A sister in the Lucey Family from Belchertown, MA told the heart-breaking story of her brother who served in the Marine Corps in Iraq. She said he went to Iraq as a vibrant young man with dreams of obtaining an education, a career and a future. She described him as a child who was in the Cub Scouts and loved to play sports. He came home to a wonderful reunion with his family and "everything seemed normal". Her brother went back to school to complete his education, but "he wasn’t the same". She said that she first noticed a change in him at their first Christmas after he returned. In a conversation with her, he broke down, threw dogtags on the floor and cried out, "You don’t understand. I’m a murderer!" He was unable to sleep nights, developed anxiety and began to drink heavily. He and his family sought help for him with the VA and other medical providers but were unable to obtain assistance. While she and her mother were working at a camp for disadvantaged children in Maine, her father called them to tell them that her brother committed suicide in their home. She pointed out that there are many veterans of this war like her brother who are not counted in the body and casualty counts. But they are casualties of the war in Iraq, nonetheless.

The young sister’s story was followed by her father, Mr. Lucey who lost his only son in the war. He spoke against the war based on lies and for the purpose of stealing the oil reserves from the Iraqi people.

Rose Gentle, one of the founders of Military Families Against the War told how her son, Gordon Gentle was killed in Iraq on June 28th, 2004.

A young woman with a 2 year old child told of how her 46 year old mother was activated from the reserves and sent to Iraq for 545 days. "545 days is a long time", she said. She spoke of her mother’s letters in which she tells how she does not believe the U.S. military is serving any good purpose in Iraq and how she wants only to come home. She told of how she misses her mother and wants her to come home to her 2 grandchildren. In a recent letter her mother told her that she is afraid she will never her daughter and grandchildren again.

Another member of Military Families Speak Out described the deceit and manipulation used by Military Recruiters in our schools and communities. She spoke of her son who served and her nephew who is in Iraq right now, fearing for his life.

There were other tearful stories from these young people who courageously toured the U.K. and now the U.S. with a single, heart-felt message: "Bring the troops home now, after 1430 of them have been killed, thousands wounded and 100,000 innocent Iraqis dead. Bring the troops home now before one more has lost his or her life in a war that is being waged in the interest of a wealthy few and for the failing U.S. empire. Read other stories of soldiers and their families who oppose the war in Iraq at Military Families Speak Out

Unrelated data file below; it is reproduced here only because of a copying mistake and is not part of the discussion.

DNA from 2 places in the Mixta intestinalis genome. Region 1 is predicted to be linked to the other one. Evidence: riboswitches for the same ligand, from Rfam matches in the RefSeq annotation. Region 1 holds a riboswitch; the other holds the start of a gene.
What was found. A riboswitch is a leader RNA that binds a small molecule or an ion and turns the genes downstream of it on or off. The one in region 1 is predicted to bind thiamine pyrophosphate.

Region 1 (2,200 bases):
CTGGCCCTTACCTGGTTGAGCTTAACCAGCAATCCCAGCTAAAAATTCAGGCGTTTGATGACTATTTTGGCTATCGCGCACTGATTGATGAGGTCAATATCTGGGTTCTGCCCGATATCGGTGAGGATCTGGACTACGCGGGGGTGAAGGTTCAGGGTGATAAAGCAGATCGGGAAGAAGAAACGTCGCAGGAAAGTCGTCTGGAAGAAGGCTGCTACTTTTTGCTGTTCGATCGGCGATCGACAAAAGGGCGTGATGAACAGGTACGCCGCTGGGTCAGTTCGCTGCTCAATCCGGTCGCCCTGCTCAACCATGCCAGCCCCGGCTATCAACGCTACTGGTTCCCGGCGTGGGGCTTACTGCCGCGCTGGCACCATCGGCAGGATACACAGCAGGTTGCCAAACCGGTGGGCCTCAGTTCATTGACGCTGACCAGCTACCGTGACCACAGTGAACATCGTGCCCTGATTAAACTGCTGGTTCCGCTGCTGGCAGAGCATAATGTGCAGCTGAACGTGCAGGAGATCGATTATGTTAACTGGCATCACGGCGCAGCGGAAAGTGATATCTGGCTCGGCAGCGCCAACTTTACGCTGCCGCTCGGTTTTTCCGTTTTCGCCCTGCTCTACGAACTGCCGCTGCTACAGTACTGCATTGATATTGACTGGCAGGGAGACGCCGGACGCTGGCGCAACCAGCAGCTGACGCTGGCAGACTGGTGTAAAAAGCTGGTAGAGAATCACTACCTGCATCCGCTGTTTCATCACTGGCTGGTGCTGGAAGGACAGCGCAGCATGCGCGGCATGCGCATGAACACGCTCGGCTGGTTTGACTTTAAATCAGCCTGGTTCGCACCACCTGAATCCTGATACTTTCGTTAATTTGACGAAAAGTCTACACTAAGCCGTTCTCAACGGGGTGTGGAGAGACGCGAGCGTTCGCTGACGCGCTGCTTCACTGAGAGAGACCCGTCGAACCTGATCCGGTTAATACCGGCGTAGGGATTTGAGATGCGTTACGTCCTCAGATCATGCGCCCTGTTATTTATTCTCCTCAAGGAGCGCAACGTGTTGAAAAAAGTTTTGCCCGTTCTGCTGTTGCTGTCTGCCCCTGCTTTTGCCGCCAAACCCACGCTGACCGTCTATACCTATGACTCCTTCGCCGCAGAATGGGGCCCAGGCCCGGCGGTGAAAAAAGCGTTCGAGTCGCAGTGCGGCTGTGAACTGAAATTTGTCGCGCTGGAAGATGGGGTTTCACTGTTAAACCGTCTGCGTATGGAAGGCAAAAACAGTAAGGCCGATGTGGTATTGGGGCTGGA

The Axis of Logic Group urges every reader to attend this important tour when it comes to a community near you and to support Iraq Veterans Against the War with your donations.

© Copyright 2005 by

The IVAW Mission (Iraq Veterans Against the War)

Iraq Veterans Against the War (IVAW) is a group of veterans who have served since September 11th, 2001 including Operation Enduring Freedom and Operation Iraqi Freedom. We are committed to saving lives and ending the violence in Iraq by an immediate withdrawal of all occupying forces. We also believe that the governments that sponsored these wars are indebted to the men and women who were forced to fight them and must give their Soldiers, Marines, Sailors, and Airmen the benefits that are owed to them upon their return home.

We welcome all active duty, national guard, reservists, and recent veterans into our ranks. Confidentiality can be assured. To join IVAW please send an email to join IVAW

The IVAW Tour schedule in Massachusetts:

Sun Jan 30 Fanueil Hall, Boston 3-5pm

Mon Jan 31 Salem State College 11am-1pm

Mon Jan 31 Endicott College, Beverly 2-5pm

Mon Jan 31 Lynn, MA 6:30-9:30pm

Tues Feb 1 South End, Boston 3:30-6pm

Tues Feb 1 M.I.T. Cambridge 4:30-6pm

Tues Feb 1 Roxbury 7-9pm

Tues Feb 1 Bridgewater State College 7-9pm

Wed Feb 2 UMass Lowell Noon-2pmWed Feb 2

UMass Boston 2:30-5pm

Wed Feb 2 Tufts, Somerville 7-9pm

Wed Feb 2 Northeastern Univ, Boston 7-9pm

Thu Feb 3 B.U. Law School 5-6:30pm

Thu Feb 3 Chelsea 7:30-9:30pm

Fri Feb 4 Roxbury Community College 11:30am-1pm

Fri Feb 4 Harvard Univ, Cambridge 4-6pm

Fri Feb 4 Watertown 7-9pmSun Feb 6 Boston 11am-Noon

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Saturday, January 29, 2005

Platoon Sgt shot while trying to get out the vote in Iraq.

When was the last time you heard of someone being killed for doorbelling to get out the vote? And this is what our troops mission in Iraq has become, door knocking to get out the vote, and risking being shot for their efforts?